Bothell

Eastside Stories: Eastside Cities

Eastside Stories   is our way of sharing Eastside history through the many events, people places and interesting bits of information that we collect at the Eastside Heritage Center. We hope you enjoy these stories and share them with friends and family.

Eastside Stories is our way of sharing Eastside history through the many events, people places and interesting bits of information that we collect at the Eastside Heritage Center. We hope you enjoy these stories and share them with friends and family.

Cities. Almost all of us on the Eastside today live in one. We may take our cities for granted, but they have not always existed—people had to create them. States are the foundation of the country, and counties are necessary subdivisions of states. Cities are, well, kind of optional.

When Finn Hill joined Kirkland in 2011, one of the last large bits of urban unincorporated area on the Eastside came under the benevolent arm of city hall. Most Eastsiders now live in one of 14 cities in the urbanized areas and five in the rural areas. The boundaries of cities often seem to make little sense, and they sit on top of a patchwork of school and other special districts.

If we were designing a system of governance from scratch we certainly would not end up with anything like the current map of the Eastside. So, how did we end up with our current array of cities?

Cities are formed when a group of residents petition their county government. Once a boundary for a proposed city is agreed upon, residents within that boundary vote on incorporation. Residents can also vote to annex to an existing city, if that city is willing to absorb them.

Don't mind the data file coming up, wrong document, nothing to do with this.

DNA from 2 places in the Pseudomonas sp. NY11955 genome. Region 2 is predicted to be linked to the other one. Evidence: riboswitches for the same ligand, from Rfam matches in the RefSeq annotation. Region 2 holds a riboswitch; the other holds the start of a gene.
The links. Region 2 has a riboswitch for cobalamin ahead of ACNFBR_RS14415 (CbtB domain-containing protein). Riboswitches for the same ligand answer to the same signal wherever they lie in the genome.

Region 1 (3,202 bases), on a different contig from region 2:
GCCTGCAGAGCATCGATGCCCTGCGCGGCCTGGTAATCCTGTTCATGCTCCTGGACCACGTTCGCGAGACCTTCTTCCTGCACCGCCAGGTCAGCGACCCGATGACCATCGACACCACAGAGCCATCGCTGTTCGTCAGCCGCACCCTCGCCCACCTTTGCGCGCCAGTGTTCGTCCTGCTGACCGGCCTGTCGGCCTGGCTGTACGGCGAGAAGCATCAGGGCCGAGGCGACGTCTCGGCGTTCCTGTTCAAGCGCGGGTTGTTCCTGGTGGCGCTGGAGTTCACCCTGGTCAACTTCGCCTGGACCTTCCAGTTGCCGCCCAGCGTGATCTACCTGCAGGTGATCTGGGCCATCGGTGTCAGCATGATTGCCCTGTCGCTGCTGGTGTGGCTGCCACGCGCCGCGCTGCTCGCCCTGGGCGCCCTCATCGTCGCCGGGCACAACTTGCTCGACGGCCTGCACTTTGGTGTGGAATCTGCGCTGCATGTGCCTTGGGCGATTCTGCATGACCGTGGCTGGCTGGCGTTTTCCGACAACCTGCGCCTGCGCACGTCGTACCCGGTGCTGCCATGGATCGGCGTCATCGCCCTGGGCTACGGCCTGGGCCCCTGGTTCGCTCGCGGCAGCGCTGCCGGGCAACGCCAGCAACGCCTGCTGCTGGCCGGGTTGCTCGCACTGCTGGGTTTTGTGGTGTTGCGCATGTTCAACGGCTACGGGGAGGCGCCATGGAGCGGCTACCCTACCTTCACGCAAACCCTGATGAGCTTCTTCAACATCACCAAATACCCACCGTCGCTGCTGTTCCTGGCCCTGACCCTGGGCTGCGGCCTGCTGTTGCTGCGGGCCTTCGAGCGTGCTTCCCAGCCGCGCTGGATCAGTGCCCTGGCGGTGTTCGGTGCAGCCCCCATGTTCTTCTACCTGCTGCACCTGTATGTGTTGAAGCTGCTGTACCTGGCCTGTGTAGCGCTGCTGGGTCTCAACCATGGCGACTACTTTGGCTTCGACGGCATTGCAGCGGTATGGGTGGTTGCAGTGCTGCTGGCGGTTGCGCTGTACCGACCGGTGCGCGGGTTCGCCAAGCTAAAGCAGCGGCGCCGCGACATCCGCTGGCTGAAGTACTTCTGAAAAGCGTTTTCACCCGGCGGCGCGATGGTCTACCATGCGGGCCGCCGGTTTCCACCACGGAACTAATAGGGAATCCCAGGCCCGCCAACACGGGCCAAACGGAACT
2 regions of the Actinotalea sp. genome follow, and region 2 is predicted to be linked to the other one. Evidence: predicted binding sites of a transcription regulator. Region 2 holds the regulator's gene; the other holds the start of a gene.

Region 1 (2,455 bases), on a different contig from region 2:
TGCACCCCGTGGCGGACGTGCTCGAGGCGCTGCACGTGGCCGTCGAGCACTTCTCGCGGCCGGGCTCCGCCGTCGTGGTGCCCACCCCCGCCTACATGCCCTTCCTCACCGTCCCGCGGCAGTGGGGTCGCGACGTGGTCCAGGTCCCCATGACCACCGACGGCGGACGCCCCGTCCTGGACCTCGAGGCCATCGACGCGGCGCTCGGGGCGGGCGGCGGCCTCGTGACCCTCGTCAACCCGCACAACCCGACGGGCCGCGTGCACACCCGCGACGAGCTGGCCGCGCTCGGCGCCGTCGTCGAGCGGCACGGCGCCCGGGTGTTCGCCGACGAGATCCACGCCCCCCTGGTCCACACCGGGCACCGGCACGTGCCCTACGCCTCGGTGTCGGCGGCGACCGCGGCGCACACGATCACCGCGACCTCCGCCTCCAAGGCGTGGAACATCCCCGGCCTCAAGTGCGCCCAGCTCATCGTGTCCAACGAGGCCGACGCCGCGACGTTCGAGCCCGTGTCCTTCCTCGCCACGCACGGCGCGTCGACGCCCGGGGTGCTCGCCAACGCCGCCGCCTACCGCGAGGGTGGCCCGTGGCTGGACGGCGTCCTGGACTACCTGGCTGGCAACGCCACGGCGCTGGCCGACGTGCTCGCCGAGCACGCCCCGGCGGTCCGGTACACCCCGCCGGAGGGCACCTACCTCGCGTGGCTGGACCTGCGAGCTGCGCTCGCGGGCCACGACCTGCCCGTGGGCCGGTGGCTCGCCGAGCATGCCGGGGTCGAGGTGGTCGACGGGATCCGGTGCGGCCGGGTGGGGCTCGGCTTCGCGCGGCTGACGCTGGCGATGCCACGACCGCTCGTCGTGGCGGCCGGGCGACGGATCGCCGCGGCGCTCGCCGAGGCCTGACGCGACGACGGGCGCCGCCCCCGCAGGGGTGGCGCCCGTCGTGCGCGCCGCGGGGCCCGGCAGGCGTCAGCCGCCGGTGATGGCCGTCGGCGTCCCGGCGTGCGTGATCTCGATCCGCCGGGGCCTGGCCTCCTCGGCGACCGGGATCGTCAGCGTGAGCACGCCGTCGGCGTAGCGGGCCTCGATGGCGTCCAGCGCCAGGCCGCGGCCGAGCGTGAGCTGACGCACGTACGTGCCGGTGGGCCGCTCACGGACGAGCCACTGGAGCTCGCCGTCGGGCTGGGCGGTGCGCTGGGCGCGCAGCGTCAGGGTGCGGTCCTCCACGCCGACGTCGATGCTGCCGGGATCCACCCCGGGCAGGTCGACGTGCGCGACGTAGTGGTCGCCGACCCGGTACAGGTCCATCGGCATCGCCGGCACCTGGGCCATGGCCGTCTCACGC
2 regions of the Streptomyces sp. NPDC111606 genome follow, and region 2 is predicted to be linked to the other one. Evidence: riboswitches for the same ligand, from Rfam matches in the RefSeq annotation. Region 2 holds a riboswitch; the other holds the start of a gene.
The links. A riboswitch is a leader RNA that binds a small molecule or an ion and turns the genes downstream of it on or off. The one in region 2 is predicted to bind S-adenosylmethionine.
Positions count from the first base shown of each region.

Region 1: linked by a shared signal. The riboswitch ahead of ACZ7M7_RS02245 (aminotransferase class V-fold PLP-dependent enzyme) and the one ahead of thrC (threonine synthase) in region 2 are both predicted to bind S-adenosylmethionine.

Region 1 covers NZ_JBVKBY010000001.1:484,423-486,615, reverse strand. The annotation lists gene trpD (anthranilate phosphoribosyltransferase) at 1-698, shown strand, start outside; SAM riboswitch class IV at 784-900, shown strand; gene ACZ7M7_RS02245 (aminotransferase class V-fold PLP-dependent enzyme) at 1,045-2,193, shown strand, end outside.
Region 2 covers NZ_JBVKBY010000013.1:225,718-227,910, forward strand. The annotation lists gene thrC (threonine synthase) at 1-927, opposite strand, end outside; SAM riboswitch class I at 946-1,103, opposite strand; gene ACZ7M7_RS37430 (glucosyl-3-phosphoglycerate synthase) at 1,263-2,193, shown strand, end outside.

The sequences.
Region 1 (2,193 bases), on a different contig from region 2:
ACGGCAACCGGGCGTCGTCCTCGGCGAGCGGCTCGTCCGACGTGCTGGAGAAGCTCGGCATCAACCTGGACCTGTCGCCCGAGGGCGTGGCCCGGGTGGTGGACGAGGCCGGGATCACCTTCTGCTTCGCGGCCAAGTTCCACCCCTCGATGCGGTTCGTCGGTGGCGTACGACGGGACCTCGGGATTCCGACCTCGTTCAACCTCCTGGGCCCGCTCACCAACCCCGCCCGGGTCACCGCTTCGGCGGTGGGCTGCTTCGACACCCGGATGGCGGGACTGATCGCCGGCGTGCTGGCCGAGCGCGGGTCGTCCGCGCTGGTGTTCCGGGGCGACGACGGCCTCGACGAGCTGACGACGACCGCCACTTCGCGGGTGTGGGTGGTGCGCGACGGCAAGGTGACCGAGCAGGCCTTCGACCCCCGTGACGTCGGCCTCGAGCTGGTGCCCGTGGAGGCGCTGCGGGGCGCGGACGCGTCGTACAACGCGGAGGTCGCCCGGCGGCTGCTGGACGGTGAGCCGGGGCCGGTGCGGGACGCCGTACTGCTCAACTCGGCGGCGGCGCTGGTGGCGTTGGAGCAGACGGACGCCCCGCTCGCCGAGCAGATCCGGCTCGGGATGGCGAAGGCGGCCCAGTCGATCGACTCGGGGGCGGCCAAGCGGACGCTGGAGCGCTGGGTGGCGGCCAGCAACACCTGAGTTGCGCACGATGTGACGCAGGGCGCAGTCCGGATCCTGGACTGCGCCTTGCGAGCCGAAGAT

In the early days of the Eastside, pioneers had few expectations for government services, so cities were slow to form. It can be perfectly fine to live in unincorporated areas without city government. County government provides basic services, and other services are provided by special utility and fire districts and private associations.

Scene on Front Street in Issaquah circa 1910

Scene on Front Street in Issaquah circa 1910

The first wave of incorporations happened in the late 19th and early 20th centuries. Issaquah is the oldest city on the Eastside, dating back to 1892 (originally named Gilman). It was a coal mining town that made a successful transition to railroad work. Snoqualmie (1903), Bothell (1909) and North Bend (1909) all had their roots in the early railroad routes and as logging and agricultural commercial centers.

Kirkland, which incorporated in 1905, was slated to become the “Pittsburgh of the West.” By the time Peter Kirk’s big industrial plans fell through, Kirkland had become a good sized settlement, and it made sense to form a city. Redmond, had its roots as a timber and railroad center, and incorporated its growing downtown in 1912. The farming and railroad towns of Carnation and Duvall incorporated in 1912 and 1913, respectively.

In 1910, when the postcard was mailed, Redmond was big enough not only to have its own souvenir cards, but also a local post office to mail them from.

In 1910, when the postcard was mailed, Redmond was big enough not only to have its own souvenir cards, but also a local post office to mail them from.